Watson Institute for International and Public Affairs

Choices Program Provides High Schools with New Lesson on Haiti

January 27, 2010

Brown’s Choices Program has developed an online lesson for high school students, The Haitian Crisis: Thinking Historically. Through video, audio, and other media, it challenges students to think beyond Haiti's recent earthquake, consider the role of the country’s rich history in the current crisis, and think about global influences in long term reconstruction.

Poverty is man-made, and learning about the forces in society that create poverty can help high school students develop real compassion toward the situation in Haiti, Africana Studies Professor Barrymore Bogues says in one interview.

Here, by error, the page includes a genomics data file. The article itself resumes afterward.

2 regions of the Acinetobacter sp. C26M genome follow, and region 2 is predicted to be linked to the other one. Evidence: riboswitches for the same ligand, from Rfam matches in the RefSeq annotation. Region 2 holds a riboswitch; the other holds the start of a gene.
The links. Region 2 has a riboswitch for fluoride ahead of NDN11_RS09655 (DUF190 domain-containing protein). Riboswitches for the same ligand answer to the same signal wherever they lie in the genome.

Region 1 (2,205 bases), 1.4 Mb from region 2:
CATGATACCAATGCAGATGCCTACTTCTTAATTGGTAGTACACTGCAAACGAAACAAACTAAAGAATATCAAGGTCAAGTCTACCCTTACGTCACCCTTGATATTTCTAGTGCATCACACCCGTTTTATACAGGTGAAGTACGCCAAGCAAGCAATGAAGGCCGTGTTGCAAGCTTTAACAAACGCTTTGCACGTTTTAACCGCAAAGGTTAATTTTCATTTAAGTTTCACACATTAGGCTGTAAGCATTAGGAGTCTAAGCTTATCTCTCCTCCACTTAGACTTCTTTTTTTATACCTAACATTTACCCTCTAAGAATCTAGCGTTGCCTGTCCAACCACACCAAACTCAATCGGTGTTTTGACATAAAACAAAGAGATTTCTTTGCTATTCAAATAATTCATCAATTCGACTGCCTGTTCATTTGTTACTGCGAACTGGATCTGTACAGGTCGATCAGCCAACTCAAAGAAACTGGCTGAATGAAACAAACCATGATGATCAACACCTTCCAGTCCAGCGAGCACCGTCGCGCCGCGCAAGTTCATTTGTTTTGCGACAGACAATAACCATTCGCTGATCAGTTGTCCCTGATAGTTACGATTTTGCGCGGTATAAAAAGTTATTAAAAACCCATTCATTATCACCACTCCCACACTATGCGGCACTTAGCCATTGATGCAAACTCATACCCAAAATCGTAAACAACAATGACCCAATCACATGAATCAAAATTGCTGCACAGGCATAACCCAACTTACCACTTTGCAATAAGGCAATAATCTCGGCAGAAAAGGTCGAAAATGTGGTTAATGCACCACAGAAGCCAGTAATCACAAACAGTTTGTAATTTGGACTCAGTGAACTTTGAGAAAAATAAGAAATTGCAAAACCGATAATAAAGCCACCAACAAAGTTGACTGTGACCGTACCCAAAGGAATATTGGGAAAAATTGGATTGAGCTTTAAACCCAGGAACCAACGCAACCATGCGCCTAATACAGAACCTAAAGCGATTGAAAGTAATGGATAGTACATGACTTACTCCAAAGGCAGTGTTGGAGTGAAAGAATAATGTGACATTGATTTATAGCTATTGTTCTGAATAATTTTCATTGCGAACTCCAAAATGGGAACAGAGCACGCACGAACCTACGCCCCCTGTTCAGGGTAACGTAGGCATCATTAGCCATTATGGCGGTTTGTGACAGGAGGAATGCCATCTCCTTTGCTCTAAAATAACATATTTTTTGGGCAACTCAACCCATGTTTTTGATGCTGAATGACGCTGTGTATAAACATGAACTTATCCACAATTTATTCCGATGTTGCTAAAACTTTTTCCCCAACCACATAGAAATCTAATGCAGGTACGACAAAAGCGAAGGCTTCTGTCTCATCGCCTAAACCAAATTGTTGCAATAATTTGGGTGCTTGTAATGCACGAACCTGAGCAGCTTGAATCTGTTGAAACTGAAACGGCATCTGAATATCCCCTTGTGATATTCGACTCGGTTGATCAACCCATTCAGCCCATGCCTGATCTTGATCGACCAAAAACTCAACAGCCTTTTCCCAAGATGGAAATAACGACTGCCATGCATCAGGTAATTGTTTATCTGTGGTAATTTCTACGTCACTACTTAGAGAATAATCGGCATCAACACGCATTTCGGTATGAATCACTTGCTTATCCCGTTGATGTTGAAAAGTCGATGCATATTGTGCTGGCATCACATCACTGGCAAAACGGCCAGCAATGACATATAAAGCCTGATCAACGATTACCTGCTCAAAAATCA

In historical terms, Haiti became a new nation, a black nation, when white countries owned slaves, Haitian Studies Professor Patrick Sylvain says in another interview. As a result, Haiti was viewed as an affront in such countries as the United States, and in 1804, "the first person who really imposed an embargo in wanting to bring Haiti to its knees was Thomas Jefferson. ... We’re still feeling the policies of Jefferson in 2010."
 
The Watson-affiliated Choices Program works with secondary school teachers to bring university-level research and innovative learning tools into classrooms across the country, as it helps empower young people to be engaged citizens capable of addressing international issues.